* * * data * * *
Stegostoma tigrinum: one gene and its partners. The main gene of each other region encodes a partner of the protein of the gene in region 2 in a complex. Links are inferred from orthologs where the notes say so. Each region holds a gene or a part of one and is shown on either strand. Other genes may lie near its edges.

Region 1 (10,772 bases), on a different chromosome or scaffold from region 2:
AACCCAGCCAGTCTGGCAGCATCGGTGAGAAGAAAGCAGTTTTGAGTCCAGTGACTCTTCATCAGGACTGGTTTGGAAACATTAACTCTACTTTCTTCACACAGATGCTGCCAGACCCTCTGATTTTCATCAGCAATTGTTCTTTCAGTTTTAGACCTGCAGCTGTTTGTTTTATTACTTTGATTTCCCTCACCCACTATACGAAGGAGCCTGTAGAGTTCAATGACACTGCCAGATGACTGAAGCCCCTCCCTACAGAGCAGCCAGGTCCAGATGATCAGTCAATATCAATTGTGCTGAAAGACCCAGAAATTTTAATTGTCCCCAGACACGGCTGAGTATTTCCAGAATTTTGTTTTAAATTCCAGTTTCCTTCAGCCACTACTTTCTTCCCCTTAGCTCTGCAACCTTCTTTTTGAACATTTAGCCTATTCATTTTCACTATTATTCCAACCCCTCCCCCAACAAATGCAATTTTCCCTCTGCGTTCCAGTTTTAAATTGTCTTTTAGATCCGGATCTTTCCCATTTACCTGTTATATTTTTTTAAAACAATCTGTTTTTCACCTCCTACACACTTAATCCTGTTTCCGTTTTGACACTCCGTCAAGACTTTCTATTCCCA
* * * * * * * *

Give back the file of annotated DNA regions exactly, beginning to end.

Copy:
Stegostoma tigrinum: one gene and its partners. The main gene of each other region encodes a partner of the protein of the gene in region 2 in a complex. Links are inferred from orthologs where the notes say so. Each region holds a gene or a part of one and is shown on either strand. Other genes may lie near its edges.

Region 1 (10,772 bases), on a different chromosome or scaffold from region 2:
AACCCAGCCAGTCTGGCAGCATCGGTGAGAAGAAAGCAGTTTTGAGTCCAGTGACTCTTCATCAGGACTGGTTTGGAAACATTAACTCTACTTTCTTCACACAGATGCTGCCAGACCCTCTGATTTTCATCAGCAATTGTTCTTTCAGTTTTAGACCTGCAGCTGTTTGTTTTATTACTTTGATTTCCCTCACCCACTATACGAAGGAGCCTGTAGAGTTCAATGACACTGCCAGATGACTGAAGCCCCTCCCTACAGAGCAGCCAGGTCCAGATGATCAGTCAATATCAATTGTGCTGAAAGACCCAGAAATTTTAATTGTCCCCAGACACGGCTGAGTATTTCCAGAATTTTGTTTTAAATTCCAGTTTCCTTCAGCCACTACTTTCTTCCCCTTAGCTCTGCAACCTTCTTTTTGAACATTTAGCCTATTCATTTTCACTATTATTCCAACCCCTCCCCCAACAAATGCAATTTTCCCTCTGCGTTCCAGTTTTAAATTGTCTTTTAGATCCGGATCTTTCCCATTTACCTGTTATATTTTTTTAAAACAATCTGTTTTTCACCTCCTACACACTTAATCCTGTTTCCGTTTTGACACTCCGTCAAGACTTTCTATTCCCA